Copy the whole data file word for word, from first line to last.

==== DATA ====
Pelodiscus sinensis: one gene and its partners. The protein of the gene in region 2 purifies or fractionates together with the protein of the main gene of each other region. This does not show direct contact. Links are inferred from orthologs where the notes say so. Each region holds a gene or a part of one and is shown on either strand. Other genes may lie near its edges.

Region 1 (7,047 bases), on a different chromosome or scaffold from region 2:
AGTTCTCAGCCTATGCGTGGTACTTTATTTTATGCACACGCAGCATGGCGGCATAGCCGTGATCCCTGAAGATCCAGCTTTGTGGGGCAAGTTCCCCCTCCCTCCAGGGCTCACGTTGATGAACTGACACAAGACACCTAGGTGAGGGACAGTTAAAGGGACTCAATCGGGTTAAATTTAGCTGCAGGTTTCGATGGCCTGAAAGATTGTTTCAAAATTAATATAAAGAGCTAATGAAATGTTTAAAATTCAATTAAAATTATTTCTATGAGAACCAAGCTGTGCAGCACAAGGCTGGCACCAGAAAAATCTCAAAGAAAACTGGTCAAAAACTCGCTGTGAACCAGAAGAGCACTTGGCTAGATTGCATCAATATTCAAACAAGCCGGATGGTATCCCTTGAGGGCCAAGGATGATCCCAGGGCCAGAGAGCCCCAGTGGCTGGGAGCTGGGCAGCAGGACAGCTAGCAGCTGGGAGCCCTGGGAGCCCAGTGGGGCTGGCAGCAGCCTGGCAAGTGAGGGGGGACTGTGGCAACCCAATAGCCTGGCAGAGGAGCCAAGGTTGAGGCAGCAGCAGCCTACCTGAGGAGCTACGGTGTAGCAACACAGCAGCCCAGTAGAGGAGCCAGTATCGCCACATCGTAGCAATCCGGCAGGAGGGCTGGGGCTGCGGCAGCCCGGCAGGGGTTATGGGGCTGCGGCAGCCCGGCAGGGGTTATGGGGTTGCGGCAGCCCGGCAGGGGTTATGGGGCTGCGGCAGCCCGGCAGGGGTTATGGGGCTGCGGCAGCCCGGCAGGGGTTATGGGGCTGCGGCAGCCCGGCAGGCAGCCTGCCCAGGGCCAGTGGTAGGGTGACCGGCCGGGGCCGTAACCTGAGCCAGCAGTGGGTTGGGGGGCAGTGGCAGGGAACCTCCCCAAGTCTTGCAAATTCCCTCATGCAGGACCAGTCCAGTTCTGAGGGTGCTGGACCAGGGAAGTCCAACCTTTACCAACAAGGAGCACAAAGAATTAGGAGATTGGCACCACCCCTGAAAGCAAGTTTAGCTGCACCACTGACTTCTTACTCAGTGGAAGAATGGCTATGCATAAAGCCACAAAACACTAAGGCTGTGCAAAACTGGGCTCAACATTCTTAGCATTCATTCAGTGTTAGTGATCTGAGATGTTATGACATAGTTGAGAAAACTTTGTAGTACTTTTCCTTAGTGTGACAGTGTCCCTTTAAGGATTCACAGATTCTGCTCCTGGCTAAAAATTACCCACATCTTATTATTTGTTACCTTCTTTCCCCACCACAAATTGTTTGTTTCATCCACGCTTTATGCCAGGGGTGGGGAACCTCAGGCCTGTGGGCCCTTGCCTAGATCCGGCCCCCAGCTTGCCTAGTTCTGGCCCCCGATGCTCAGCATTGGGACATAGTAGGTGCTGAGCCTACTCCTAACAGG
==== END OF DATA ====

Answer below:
Pelodiscus sinensis: one gene and its partners. The protein of the gene in region 2 purifies or fractionates together with the protein of the main gene of each other region. This does not show direct contact. Links are inferred from orthologs where the notes say so. Each region holds a gene or a part of one and is shown on either strand. Other genes may lie near its edges.

Region 1 (7,047 bases), on a different chromosome or scaffold from region 2:
AGTTCTCAGCCTATGCGTGGTACTTTATTTTATGCACACGCAGCATGGCGGCATAGCCGTGATCCCTGAAGATCCAGCTTTGTGGGGCAAGTTCCCCCTCCCTCCAGGGCTCACGTTGATGAACTGACACAAGACACCTAGGTGAGGGACAGTTAAAGGGACTCAATCGGGTTAAATTTAGCTGCAGGTTTCGATGGCCTGAAAGATTGTTTCAAAATTAATATAAAGAGCTAATGAAATGTTTAAAATTCAATTAAAATTATTTCTATGAGAACCAAGCTGTGCAGCACAAGGCTGGCACCAGAAAAATCTCAAAGAAAACTGGTCAAAAACTCGCTGTGAACCAGAAGAGCACTTGGCTAGATTGCATCAATATTCAAACAAGCCGGATGGTATCCCTTGAGGGCCAAGGATGATCCCAGGGCCAGAGAGCCCCAGTGGCTGGGAGCTGGGCAGCAGGACAGCTAGCAGCTGGGAGCCCTGGGAGCCCAGTGGGGCTGGCAGCAGCCTGGCAAGTGAGGGGGGACTGTGGCAACCCAATAGCCTGGCAGAGGAGCCAAGGTTGAGGCAGCAGCAGCCTACCTGAGGAGCTACGGTGTAGCAACACAGCAGCCCAGTAGAGGAGCCAGTATCGCCACATCGTAGCAATCCGGCAGGAGGGCTGGGGCTGCGGCAGCCCGGCAGGGGTTATGGGGCTGCGGCAGCCCGGCAGGGGTTATGGGGTTGCGGCAGCCCGGCAGGGGTTATGGGGCTGCGGCAGCCCGGCAGGGGTTATGGGGCTGCGGCAGCCCGGCAGGGGTTATGGGGCTGCGGCAGCCCGGCAGGCAGCCTGCCCAGGGCCAGTGGTAGGGTGACCGGCCGGGGCCGTAACCTGAGCCAGCAGTGGGTTGGGGGGCAGTGGCAGGGAACCTCCCCAAGTCTTGCAAATTCCCTCATGCAGGACCAGTCCAGTTCTGAGGGTGCTGGACCAGGGAAGTCCAACCTTTACCAACAAGGAGCACAAAGAATTAGGAGATTGGCACCACCCCTGAAAGCAAGTTTAGCTGCACCACTGACTTCTTACTCAGTGGAAGAATGGCTATGCATAAAGCCACAAAACACTAAGGCTGTGCAAAACTGGGCTCAACATTCTTAGCATTCATTCAGTGTTAGTGATCTGAGATGTTATGACATAGTTGAGAAAACTTTGTAGTACTTTTCCTTAGTGTGACAGTGTCCCTTTAAGGATTCACAGATTCTGCTCCTGGCTAAAAATTACCCACATCTTATTATTTGTTACCTTCTTTCCCCACCACAAATTGTTTGTTTCATCCACGCTTTATGCCAGGGGTGGGGAACCTCAGGCCTGTGGGCCCTTGCCTAGATCCGGCCCCCAGCTTGCCTAGTTCTGGCCCCCGATGCTCAGCATTGGGACATAGTAGGTGCTGAGCCTACTCCTAACAGG